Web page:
We had the good fortune of connecting with DZIRAE GOLD and we’ve shared our conversation below.
Hi DZIRAE, how has your work-life balance changed over time?
During my earlier years in life, I believe I had a relatively healthy work/life balance. When I think back to grade school, high school, and college, I knew how to have fun and still get my work done. The part that became unhealthy for me back then was the competition of it all. Rather than just focusing on learning the content I needed for life, my main goal was to get the best grades and to give the best performance compared to my peers. And as long as my closest competitors weren’t out performing me, I could rest easy and live a healthy, balanced life. However once I entered the work force, I realized I was working for people who would expect more of my time and energy than I was willing to give to their causes. I struggled with all of my career employers on this issue, because I value a healthy balance between work and life more than I think many members of the older generations do. I am an artist through and through; I refuse to be overworked and undervalued. I believe this is a growing sentiment among my generation. It was actually for this reason that I decided to take the leap and work exclusively for myself. What’s interesting is that I find myself more willing to spend extra time on projects now than I ever did in the past. And I think that’s partially due to the drive that comes from relying on my own business for income, and also due to the passion that I now have for my work. But unfortunately, no matter how passionate I am about a project, I am not immune to burnouts. I’ve had to learn this the hard way. If I overbook or overwork myself I will suffer from lack of motivation and focus. But if I set clear and achievable goals with necessary downtime worked in, I can’t fail! Ultimately, I know different humans operate differently, but I’ve learned that to achieve a healthy balance for myself, I must listen to my mind and body so as not to force inspiration where there is none.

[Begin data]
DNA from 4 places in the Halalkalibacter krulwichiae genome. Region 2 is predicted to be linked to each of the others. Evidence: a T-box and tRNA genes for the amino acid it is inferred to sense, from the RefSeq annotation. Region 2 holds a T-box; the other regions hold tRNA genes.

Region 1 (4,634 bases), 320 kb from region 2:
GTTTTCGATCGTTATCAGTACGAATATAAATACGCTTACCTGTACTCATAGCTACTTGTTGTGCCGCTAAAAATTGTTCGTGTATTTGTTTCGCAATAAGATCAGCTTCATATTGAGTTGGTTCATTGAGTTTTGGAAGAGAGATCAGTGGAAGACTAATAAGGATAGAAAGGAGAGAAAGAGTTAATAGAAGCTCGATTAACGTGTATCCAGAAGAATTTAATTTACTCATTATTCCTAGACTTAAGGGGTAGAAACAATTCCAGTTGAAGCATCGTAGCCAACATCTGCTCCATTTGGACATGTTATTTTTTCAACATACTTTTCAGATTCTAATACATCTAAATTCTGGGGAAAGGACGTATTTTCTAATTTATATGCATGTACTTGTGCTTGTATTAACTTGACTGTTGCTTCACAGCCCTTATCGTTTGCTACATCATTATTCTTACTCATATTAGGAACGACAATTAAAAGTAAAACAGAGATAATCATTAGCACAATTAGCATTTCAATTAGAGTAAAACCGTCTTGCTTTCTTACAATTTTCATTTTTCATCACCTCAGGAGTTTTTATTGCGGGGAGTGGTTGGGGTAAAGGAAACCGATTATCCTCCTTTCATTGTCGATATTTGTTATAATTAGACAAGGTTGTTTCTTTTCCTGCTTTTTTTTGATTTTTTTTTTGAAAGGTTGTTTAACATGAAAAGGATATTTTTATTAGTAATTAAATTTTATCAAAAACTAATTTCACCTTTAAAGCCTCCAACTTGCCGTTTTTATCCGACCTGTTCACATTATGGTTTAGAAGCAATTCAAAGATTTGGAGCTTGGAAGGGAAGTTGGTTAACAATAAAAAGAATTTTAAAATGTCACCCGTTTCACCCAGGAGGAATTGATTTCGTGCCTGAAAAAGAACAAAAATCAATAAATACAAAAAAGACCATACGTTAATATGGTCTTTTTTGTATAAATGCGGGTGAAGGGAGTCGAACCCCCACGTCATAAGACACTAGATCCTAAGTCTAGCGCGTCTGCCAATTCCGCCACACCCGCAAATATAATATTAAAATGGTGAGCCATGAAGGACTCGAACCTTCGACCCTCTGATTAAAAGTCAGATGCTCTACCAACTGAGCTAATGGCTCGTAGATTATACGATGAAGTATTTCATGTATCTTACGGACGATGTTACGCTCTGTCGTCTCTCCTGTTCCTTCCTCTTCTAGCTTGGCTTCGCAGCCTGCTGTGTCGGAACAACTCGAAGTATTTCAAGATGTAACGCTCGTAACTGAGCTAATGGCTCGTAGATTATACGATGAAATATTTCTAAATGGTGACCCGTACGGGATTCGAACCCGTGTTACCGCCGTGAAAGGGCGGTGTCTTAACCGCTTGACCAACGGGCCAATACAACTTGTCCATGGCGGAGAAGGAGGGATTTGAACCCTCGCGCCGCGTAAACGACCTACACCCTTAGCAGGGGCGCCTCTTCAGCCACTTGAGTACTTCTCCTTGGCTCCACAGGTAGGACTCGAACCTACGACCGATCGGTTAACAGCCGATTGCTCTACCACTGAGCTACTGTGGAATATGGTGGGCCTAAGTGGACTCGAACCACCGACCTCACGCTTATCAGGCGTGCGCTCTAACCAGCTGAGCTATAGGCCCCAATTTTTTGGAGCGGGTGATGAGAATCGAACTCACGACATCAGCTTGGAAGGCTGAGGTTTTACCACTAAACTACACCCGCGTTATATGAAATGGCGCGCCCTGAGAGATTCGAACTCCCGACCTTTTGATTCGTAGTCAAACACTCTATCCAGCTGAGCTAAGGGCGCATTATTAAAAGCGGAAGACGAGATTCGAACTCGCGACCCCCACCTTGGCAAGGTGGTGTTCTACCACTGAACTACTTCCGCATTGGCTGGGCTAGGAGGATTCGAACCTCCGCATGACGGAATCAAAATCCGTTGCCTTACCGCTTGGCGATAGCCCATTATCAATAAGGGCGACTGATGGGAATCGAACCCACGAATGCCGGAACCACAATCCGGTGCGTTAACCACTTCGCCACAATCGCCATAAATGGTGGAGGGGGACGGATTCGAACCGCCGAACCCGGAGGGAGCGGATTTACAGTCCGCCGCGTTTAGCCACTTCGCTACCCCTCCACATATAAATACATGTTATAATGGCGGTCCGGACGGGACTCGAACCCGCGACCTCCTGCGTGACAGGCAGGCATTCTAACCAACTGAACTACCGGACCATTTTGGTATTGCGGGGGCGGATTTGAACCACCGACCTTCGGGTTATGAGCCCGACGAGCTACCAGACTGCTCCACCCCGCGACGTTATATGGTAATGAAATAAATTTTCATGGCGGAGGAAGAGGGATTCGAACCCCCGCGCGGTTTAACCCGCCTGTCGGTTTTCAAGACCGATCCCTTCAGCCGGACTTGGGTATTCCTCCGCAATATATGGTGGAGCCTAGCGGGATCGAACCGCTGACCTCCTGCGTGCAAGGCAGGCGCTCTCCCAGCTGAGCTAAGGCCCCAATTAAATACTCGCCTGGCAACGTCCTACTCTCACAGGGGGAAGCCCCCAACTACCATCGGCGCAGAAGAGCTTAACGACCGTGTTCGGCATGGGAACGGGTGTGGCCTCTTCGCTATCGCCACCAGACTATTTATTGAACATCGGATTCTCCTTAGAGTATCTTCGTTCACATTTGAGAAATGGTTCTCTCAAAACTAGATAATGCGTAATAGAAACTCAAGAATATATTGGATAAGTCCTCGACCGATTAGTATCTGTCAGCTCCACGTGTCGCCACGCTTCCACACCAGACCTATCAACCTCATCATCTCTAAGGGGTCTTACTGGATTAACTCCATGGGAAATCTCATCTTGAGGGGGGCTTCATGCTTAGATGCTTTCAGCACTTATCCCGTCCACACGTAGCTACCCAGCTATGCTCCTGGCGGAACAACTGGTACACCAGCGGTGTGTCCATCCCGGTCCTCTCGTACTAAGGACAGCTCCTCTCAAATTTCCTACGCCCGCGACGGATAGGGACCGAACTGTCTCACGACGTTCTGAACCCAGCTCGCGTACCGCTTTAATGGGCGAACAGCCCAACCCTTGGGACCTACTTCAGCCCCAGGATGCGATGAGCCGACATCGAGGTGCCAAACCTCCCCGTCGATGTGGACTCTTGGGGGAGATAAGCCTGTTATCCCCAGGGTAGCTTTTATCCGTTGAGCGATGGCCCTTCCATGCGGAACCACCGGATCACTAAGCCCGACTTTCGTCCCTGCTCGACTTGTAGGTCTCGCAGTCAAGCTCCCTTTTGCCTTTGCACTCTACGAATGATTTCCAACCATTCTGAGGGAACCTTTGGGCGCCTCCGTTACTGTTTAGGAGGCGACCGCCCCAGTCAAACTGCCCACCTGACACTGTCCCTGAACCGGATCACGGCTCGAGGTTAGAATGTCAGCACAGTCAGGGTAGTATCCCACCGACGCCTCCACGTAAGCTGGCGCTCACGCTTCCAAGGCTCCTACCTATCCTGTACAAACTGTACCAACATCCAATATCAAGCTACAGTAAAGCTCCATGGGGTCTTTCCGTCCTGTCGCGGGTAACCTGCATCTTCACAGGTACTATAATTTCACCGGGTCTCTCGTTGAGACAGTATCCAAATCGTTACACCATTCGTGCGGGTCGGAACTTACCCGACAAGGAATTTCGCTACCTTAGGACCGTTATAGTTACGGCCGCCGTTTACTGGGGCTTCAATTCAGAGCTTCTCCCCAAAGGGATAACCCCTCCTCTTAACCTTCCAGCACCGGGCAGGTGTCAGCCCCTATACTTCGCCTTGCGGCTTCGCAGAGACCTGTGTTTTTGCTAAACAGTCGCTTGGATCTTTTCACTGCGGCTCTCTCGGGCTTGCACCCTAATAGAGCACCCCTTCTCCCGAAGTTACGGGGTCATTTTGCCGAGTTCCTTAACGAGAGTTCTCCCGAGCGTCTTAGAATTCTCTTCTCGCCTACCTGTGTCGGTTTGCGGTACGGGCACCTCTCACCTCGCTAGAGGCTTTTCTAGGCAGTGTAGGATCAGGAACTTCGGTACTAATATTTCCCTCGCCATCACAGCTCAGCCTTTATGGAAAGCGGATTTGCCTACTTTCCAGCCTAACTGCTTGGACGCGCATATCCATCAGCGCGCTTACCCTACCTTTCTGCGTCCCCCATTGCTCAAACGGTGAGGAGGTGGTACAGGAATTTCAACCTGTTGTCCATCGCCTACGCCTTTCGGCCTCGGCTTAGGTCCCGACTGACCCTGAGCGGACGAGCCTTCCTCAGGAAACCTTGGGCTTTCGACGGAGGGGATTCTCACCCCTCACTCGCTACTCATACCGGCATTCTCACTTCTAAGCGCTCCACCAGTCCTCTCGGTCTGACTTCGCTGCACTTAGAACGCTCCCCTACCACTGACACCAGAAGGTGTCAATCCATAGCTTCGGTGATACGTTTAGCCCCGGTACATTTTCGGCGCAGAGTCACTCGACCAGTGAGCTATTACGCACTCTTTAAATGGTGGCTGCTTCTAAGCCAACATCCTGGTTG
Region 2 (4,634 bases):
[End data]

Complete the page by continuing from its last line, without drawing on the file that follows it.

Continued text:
Let’s talk shop? Tell us more about your career, what can you share with our community?
I have a local band that is currently just me (on vocals and keys) and a drummer. We’re very proud of the sound we’ve discovered together so far. I like to describe our music as modern soul and jazz. I play pop-like keys, with a very rich and jazzy vocal tone on more soulful melodies, and my drummer tends towards pop and blues. The journey here has not been easy, and it’s still not smooth sailing all the time. We released an album under our former name and style and it simply wasn’t right. It actually took a great deal of trial and error. I know many artists go through these self-discovery phases, so I’m certainly not embarrassed of our previous sounds and styles, but I’m grateful for the growth. We’ve finally locked in on what shows off our strengths and makes us unique. One thing I am most proud of, and that I believe sets me apart from most musicians today, is that I received classical musical training. I actually have a bachelors degree in vocal (opera) performance. That alone presented challenges and a separate learning curve. I spent many years of my life singing without a microphone and learning to project (there’s a different type of nuance involved with microphones and it took me a couple years to really figure out how to work a mic and allow it to help serve in a performance), but it also presented several advantages. I learned excellent vocal control and advanced music theory, both of which I still use ( and sometimes don’t use) to this day. You know what they say: “You’ve gotta learn the rules to break them.” So anyway, it feels like it’s been a long journey to now, but every step has helped me turn my sound into something I take pride in.